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Subject: MET Opening Night - Bellini's Norma
From: David H Spence <[log in to unmask]>
Reply-To:David H Spence <[log in to unmask]>
Date:Tue, 26 Sep 2017 02:30:43 -0400

text/plain (72 lines)

What a depressing evening!  I tuned in this evening with fairly high hopes for at least a 
decent performance of what is one of my favorite works in the repertoire.    I've heard 
Sondra Radvanovsky sing portions of the title role quite acceptably, with good tone and 
lovely phrasing, but there was much that was lacking this evening.  

The conducting of Carlo Rizzi rarely lifted itself above being mediocre.  Support for his 
singers was adequate for much of the evening, but the encouragement of his Norma to clip 
her way through a cabaletta at the end of Act One robbed the passage of feeling any more 
than the least bit climactic.  The skippy approach to the marcia choruses, rushing them, 
further trivialized the music and the context within much of the rest of this opera should 
musically take place.   The cello section dominated introduction to Act Two - to a scene that 
featured some of La Rad's best singing this evening, was a notable exception to how much 
of the evening went, as was also the excellent solo flute introducing 'Casta Diva.'  Rizzi then 
awkwardly flat out ignored the change in dynamics in the string accompaniment from 
introduction to the aria itself.

Radvanovsky's voice throughout Act One had a hooded quality to it, helping make for 
droopy tone and phrasing, smudged coloratura and sour high notes.  Tendencies to sneak in 
breaths, and to back phrase, turning during Act Two the reach for pianissimo high notes 
very whitish. One serious disadvantage was the lack on stage of there being a real Pollione.  
The Flavio of Adam Diegel at times seemed to carry equal weight with the attempt at a 
Pollione by Josef Calleja.  'Meco all' altar' lacked heroism, of which a lyric, such as Carlo 
Bergonzi on an old Met broadcast with Sutherland, is capable, but requiring most of the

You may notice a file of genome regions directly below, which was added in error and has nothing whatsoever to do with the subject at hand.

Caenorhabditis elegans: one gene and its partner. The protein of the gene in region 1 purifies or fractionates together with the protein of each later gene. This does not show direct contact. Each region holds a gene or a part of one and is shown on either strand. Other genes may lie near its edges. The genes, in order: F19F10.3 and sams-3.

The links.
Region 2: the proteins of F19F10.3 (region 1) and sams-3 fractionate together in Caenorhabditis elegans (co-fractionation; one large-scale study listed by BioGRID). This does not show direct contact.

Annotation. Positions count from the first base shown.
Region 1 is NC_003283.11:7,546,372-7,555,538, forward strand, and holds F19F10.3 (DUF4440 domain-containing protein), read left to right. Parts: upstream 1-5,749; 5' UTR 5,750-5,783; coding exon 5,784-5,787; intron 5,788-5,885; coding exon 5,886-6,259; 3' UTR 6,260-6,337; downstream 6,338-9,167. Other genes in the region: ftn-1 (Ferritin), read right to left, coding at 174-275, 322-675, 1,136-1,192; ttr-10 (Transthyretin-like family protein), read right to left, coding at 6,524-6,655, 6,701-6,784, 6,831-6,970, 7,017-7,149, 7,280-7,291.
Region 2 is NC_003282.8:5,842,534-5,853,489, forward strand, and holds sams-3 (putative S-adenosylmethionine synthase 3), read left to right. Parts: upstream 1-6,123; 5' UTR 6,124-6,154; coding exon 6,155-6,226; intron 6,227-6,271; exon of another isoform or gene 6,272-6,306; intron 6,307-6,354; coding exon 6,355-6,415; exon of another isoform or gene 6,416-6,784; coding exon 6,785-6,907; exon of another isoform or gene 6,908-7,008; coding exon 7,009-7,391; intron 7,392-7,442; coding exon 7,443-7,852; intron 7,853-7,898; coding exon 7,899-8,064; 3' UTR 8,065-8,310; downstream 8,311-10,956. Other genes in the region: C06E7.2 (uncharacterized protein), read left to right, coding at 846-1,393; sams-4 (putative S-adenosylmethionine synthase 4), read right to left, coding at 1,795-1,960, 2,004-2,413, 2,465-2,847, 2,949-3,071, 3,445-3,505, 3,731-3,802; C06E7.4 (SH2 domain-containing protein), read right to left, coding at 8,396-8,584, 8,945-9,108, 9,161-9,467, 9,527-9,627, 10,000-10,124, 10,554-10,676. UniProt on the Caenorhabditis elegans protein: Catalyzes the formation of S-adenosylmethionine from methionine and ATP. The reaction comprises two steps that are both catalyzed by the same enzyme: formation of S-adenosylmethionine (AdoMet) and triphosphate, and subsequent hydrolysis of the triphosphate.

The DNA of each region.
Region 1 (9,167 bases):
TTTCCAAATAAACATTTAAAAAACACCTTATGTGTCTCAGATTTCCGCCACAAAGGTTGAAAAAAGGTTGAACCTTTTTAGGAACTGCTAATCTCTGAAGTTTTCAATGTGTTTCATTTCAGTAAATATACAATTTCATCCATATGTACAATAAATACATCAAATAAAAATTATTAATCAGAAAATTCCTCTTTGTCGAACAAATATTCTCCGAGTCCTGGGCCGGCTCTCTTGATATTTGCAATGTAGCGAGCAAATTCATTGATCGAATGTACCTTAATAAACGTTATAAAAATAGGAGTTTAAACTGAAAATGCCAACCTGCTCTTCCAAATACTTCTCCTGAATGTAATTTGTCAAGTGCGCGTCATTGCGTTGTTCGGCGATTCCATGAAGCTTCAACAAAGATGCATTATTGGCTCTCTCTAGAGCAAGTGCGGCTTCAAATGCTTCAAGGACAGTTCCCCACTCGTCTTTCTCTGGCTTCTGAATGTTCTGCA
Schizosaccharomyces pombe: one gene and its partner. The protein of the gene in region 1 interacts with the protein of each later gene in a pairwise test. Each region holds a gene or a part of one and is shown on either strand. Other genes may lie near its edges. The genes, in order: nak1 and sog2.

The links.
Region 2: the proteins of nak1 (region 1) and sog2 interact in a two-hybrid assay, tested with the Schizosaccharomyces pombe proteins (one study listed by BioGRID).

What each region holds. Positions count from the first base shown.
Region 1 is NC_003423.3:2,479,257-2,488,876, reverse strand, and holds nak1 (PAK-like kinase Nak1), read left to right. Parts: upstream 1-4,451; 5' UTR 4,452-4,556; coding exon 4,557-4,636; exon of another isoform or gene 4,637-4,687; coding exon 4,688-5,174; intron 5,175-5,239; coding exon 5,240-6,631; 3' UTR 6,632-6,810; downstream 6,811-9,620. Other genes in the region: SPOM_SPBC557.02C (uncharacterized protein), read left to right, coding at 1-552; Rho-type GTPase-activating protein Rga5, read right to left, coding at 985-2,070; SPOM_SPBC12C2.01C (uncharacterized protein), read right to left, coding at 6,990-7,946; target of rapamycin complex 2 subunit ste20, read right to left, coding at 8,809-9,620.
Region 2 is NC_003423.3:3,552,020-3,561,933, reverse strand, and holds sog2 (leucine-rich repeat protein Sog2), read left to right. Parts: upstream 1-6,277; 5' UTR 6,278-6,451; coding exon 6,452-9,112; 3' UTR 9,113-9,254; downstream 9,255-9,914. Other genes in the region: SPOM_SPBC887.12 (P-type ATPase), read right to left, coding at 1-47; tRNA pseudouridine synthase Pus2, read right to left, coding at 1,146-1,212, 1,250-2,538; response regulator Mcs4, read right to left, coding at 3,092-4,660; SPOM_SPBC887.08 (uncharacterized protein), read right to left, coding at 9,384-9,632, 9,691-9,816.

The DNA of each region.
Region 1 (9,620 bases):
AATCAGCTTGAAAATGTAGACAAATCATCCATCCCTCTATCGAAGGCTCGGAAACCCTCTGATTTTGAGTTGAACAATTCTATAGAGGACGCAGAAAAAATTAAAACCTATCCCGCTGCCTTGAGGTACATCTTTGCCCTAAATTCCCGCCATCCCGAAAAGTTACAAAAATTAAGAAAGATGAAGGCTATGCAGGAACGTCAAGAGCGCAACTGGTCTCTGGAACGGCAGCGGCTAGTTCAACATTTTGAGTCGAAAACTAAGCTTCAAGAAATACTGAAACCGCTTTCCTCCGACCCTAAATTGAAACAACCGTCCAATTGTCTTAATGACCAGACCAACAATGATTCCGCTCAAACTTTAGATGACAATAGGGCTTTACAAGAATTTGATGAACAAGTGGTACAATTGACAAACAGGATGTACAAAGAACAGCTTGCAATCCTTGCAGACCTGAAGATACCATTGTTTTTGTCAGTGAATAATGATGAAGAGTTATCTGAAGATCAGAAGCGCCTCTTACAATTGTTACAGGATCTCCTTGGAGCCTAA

secure musicality Bergonzi brought to it.   High notes from Calleja were loose, at times flat 
and all the phrasing lacked anything resembling any specific profile.  

Puzzling as well was the lack of any sense of communication with either one of the two 
female leads on stage with him.  The dramatic purpose of 'In mia man' towards the end of 
Act Two was almost entirely lost, except in part from a sullen sounding, acting Sondra.  The 
almost constant change of vocal placement on Calleja's part during hte following passage 
every two or three notes almost verged on self-parody  With Rizzi holding all his forces 
back, Calleja, above a baritonal sounding Oroveso, riding the crest of the line became 
almost inaudible.  

Joyce di Donato probably. offered the best singing of the evening and helped, encouraged 
Radvanovsky to better open out for the duets together with her.  Di Donato sounded best as 
Adalgisa while keeping her tone reasonably light.  Introducing what sounded like at times a 
few feminist accents into the handling of text and phrasing became a little insipid, vulgar 
however.    Radvanovsky will probably improve as opening night jitters fade away.  
However, there seems, perhaps in terms of the new David Mc Vicar production, to be so 
little to work with here.  Except from di Donato for a good number of phrases, there was a 
patchy quality to legato all evening, and not much happening from the orchestra pit to 
support anything to go on any better than this.  

What drives the characters on stage and should it require looking at them, close-up or not 
to find out?  Such is needed to be able to fill out long extended phrases and line to make 
any of this piece meaningful.  What alternative aesthetic profile does this production have to 
offer to make Bellini's Norma anywhere near as compelling as what was the  intent of its 
composer from the get-go?    A good modernist, even a good dark modernist production is 
capable of taking all this into account and milk out more passion than the tired sounding 
vocalizing I heard for much of this evening.   Is there a work where the acting is more in 
the voice than in Bellini's Norma, as then to make the voice then the first place to go look?  

Not to worry,  HGO's Norma, with how it is cast and how it will be conducted, in already on 
dvd a notably shitty production by Kevin Newbury has nothing better to offer than the Met 
put on with an entirely different cast tonight. 

David H Spence

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